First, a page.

There is a plant that the native California Indians use that really reminds me of that old Saturday Night Live commercial from years ago.
"Try New Shimmer! It is a dessert topping. No it's not it is a floor wax, a dessert topping, no a floor wax...whoops!! Clumsy me!! WOW. Look at that shine and you know it tastes so good too!"
Wavy leaved soap root, a member of the lily family, is quite common in grasslands and open woodlands throughout northern California. The leaves are long and strap-like with curly margins. The scientific name is Chlorogalum pomeridianum. The latter name means "flowers that open in the late afternoon," also called vespertine flowers (like the vesper choir). Mostly bumblebees pollinate them.
As the common name indicates you can make soap from the root. Crush the bulb, mix with water and presto -- lather. This lather not only cleaned your hands and washed your hair, but also was used to catch fish! These same suds could be put into slow moving streams where it interfered with oxygen transport across the gill membranes and stupefied the fish. They would float up to the surface and be easily collected. The fibrous hairs that surround the bulb were made into brushes and combs. There was even glue made from the bulb that attached feathers to arrows. The bulb itself was slow roasted and eaten. Poultices made from the bulb relieved the pain from sores and skin irritations from poison oak and was said to cure rheumatism. The young leaves could be eaten raw and the older tougher leaves were used to wrap acorn mush into so it could be cooked directly on the fire.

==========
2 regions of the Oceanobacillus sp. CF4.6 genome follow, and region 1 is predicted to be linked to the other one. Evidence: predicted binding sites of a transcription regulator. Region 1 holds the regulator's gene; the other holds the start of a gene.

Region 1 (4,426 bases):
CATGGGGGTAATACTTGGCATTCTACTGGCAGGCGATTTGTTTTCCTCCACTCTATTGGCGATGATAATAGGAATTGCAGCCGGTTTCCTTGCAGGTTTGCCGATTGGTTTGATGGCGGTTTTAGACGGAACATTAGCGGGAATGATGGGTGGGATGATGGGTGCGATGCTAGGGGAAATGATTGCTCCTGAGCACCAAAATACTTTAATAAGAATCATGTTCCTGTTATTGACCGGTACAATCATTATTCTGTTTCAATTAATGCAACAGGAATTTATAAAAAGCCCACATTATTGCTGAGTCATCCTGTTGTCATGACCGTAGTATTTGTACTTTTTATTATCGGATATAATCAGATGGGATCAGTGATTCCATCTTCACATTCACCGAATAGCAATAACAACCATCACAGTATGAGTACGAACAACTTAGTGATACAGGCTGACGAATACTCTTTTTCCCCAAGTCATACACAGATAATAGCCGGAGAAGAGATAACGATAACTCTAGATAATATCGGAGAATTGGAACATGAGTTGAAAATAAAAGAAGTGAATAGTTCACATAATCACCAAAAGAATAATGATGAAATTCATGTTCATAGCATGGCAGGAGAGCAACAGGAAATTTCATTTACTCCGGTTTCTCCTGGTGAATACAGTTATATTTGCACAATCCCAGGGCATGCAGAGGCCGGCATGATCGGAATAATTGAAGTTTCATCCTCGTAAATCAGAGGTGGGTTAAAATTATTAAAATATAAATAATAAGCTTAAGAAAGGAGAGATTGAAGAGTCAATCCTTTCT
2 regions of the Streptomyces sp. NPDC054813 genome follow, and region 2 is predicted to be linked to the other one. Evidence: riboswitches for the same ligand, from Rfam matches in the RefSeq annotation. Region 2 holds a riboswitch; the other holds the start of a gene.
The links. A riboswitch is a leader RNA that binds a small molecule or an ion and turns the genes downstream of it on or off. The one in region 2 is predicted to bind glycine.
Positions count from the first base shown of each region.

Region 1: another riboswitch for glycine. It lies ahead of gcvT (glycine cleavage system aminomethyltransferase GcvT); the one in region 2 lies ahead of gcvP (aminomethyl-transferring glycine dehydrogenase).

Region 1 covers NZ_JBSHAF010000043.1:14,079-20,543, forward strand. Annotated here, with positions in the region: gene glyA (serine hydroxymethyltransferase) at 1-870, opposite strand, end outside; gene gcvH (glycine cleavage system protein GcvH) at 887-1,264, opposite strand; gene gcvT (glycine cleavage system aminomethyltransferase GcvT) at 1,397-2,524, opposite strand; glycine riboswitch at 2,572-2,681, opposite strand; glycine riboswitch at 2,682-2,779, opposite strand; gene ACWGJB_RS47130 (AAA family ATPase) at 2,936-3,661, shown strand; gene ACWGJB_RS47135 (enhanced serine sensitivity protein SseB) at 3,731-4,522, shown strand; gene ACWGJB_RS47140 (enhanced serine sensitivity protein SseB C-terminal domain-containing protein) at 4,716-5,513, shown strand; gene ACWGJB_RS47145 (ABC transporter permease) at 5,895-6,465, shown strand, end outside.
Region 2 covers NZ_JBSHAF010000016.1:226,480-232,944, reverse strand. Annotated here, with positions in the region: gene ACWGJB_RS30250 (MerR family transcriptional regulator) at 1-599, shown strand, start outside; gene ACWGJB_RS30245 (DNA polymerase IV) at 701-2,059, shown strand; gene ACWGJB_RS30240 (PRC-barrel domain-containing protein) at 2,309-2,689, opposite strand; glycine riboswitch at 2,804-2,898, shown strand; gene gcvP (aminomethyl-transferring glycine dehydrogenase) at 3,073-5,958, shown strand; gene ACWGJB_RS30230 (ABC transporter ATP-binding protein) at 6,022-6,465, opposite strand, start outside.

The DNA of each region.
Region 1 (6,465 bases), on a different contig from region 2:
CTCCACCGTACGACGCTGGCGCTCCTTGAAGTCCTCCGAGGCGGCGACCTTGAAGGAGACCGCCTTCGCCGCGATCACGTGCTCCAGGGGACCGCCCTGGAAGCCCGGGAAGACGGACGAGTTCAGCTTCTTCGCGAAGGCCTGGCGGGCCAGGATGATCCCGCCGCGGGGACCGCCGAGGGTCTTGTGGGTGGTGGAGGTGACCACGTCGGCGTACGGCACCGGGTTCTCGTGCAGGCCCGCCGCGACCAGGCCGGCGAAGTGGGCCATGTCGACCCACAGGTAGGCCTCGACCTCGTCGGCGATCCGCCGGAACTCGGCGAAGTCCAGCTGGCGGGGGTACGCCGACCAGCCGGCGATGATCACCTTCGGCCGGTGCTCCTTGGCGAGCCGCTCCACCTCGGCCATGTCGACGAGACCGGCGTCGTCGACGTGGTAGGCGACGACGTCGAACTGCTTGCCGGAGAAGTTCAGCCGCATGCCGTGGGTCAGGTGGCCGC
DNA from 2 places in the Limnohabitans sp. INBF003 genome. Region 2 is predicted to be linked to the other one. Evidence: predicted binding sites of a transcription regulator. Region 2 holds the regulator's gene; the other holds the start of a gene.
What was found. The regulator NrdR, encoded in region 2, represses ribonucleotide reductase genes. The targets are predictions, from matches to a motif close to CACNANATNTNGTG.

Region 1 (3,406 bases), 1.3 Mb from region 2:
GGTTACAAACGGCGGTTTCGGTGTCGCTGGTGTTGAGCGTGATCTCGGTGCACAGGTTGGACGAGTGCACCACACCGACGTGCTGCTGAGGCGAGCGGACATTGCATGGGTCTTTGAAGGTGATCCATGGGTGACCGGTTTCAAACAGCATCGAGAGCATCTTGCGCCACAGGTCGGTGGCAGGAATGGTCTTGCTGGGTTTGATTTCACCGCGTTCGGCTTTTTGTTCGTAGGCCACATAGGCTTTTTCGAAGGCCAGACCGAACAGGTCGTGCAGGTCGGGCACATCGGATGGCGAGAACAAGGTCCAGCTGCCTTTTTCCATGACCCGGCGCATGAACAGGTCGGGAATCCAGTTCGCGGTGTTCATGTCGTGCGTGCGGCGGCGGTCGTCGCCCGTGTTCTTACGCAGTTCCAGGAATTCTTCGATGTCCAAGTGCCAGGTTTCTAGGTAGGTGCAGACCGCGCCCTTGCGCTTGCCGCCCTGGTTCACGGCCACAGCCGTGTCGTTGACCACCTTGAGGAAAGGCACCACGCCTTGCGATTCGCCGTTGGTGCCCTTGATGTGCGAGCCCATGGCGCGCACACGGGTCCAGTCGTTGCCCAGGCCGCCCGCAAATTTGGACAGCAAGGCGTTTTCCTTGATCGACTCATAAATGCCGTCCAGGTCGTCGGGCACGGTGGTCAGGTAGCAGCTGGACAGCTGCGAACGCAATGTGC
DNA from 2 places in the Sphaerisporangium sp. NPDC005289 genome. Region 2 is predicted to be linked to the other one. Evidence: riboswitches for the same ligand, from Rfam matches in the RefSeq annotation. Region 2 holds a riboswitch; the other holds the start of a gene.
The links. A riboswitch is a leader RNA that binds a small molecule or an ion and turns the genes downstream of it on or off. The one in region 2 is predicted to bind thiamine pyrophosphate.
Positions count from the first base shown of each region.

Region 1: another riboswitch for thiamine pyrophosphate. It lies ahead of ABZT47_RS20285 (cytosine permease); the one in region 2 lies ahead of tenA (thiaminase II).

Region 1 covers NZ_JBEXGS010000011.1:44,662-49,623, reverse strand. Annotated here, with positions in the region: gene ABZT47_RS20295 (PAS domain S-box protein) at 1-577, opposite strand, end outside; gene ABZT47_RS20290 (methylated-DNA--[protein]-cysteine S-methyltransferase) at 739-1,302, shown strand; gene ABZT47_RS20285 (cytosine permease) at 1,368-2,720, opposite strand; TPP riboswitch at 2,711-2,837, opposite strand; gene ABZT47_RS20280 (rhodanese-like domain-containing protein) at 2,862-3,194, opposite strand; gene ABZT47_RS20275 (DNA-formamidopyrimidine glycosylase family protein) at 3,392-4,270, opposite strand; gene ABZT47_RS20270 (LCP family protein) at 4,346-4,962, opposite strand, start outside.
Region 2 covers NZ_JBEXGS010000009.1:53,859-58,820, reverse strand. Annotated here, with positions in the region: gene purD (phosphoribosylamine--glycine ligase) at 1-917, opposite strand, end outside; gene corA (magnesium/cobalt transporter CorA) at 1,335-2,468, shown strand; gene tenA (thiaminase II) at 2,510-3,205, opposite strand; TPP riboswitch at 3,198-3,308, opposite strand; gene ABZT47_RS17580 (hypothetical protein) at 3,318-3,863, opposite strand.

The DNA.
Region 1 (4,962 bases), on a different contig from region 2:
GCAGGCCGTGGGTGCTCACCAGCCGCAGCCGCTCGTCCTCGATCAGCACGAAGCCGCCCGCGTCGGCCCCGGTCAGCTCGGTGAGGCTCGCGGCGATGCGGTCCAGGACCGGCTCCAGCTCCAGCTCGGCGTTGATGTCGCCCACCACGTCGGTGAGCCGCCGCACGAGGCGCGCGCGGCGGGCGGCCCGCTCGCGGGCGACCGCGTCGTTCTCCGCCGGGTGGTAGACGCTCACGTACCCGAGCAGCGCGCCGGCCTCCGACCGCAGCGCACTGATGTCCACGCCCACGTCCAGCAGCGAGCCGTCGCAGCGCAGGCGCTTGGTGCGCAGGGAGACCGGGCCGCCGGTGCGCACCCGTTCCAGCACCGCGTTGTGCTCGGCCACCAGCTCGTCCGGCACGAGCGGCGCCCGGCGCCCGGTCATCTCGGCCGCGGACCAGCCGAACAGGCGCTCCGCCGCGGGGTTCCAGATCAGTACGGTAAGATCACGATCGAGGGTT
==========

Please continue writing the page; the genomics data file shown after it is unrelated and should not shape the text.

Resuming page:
"Try new soap root. It is a fish poison. No, it's a roasted vegetable. It is a hairbrush. No, it's glue. Wow, this fish tastes good. My hair is so clean, my aches and pains gone, my feathers never fall off now. Yes, new Soap Root it is everything you've always wanted in one California wild plant."